The advice given by Nakulamata to Nakulapita is extremely valuable in this connection (A III 295–98). Once Nakulapita was seriously ill and his wife Nakulamata noticed that he was anxious and worried. She advised him thus: “Please, sir, do not face death with anxiety. Painful is death for one who is anxious. The Buddha has looked down upon death with anxiety. It may be you are anxious that I will not be able to support the family after your death. Please do not think so. I am capable of spinning and weaving, and I will be able to bring up the children even if you are no more. Perhaps you are worried that I will remarry after your death. Please do not think so. We both led pure wholesome lives according to the noble conduct of householders. So do not entertain any anxiety on that account. It may be you are worried that I will neglect attending on the Buddha and the Sangha. Please do not think so. I will be more devoted to the Buddha and the Sangha after your death. Perhaps you are worried that I will neglect keeping to the precepts. Please do not have any doubts on that account. I am one of those who fully practise the moral habits declared for the laity, and if you wish please ask the Buddha about this matter. Perhaps you fear that I have not gained inner mental composure. Please do not think so. I am one of those who have gained inner mental composure as much as a householder could gain. If you have any doubts about this, the Buddha is at Bhesakalavana, ask him. Perhaps it occurs to you that I have not attained proficiency in the Buddha’s dispensation, that I have not gone beyond doubt and perplexity without depending on another. If you wish to have these matters clarified ask the Buddha. But please do not face death with anxiety, for it is painful and censured by the Buddha.” It is reported that after Nakulapita was thus admonished by Nakulamata, he regained his health, and gone was that illness never to recur. Later on this whole incident was narrated to the Buddha, who commended Nakulamata for her sagacious advice.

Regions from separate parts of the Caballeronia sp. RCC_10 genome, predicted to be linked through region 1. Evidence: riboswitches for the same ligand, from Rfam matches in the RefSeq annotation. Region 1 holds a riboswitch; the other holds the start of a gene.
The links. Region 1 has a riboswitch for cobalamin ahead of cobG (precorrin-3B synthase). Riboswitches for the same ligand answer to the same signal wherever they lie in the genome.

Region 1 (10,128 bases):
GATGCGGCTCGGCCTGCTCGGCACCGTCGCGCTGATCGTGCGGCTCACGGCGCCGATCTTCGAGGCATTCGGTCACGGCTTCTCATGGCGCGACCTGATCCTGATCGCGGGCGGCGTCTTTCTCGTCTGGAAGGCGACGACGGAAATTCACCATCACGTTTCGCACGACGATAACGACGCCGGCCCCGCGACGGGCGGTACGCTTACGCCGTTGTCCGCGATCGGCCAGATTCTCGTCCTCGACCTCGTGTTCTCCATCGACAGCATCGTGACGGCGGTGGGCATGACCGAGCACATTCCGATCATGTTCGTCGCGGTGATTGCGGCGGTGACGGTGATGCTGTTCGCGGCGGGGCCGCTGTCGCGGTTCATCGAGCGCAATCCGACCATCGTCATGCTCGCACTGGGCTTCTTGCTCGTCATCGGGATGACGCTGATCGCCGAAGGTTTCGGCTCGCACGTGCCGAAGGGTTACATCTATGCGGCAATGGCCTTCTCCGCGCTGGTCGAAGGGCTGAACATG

The Sotapatti Samyutta contains a valuable discourse on the question of counselling the terminally ill (S V 408). Once Mahanama the Sakyan inquired from the Buddha how a wise layman should advise another wise layman who is terminally ill. Here it should be noted that both the counsellor and the patient are wise lay Buddhists. The Buddha delivered a whole discourse on how this should be done. First, a wise layman should comfort a wise layman who is terminally ill with the four assurances: “Be comforted friend, you have unshakable confidence in the Buddha, Dhamma and Sangha, that the Buddha is fully enlightened, the Dhamma is well proclaimed, and the Sangha is well disciplined. You also have cultivated unblemished virtuous conduct which is conducive to concentration.” Having thus comforted the patient with the four assurances, he should ask him whether he has any longing for his parents. If he says yes, it should be pointed out that death will certainly come whether he has longing for his parents or not. Therefore it is better to give up the longing. Then, if he says he gives up his longing for his parents, he should be asked whether he has longing for his wife and children. With the same reasoning he should be persuaded to give up that longing too. Then he should be asked if he has any longing for the pleasures of the senses. If he says yes, he should be convinced that divine pleasures are superior to human pleasures, and should be encouraged to aspire for divine pleasures. Then he should be gradually led up the scale of divine pleasures and when he comes to the highest heaven of the sense sphere, his attention should be diverted to the Brahma world. If he says he has resolved on the attainment of the Brahma world, he should be admonished that even the Brahma world is characterised by impermanence and the rebirth personality. Therefore it is better to aspire for the cessation of the rebirth personality. If he can establish his mind on the cessation of the rebirth personality, then, the Buddha says, there is no difference between him and the monk who is liberated.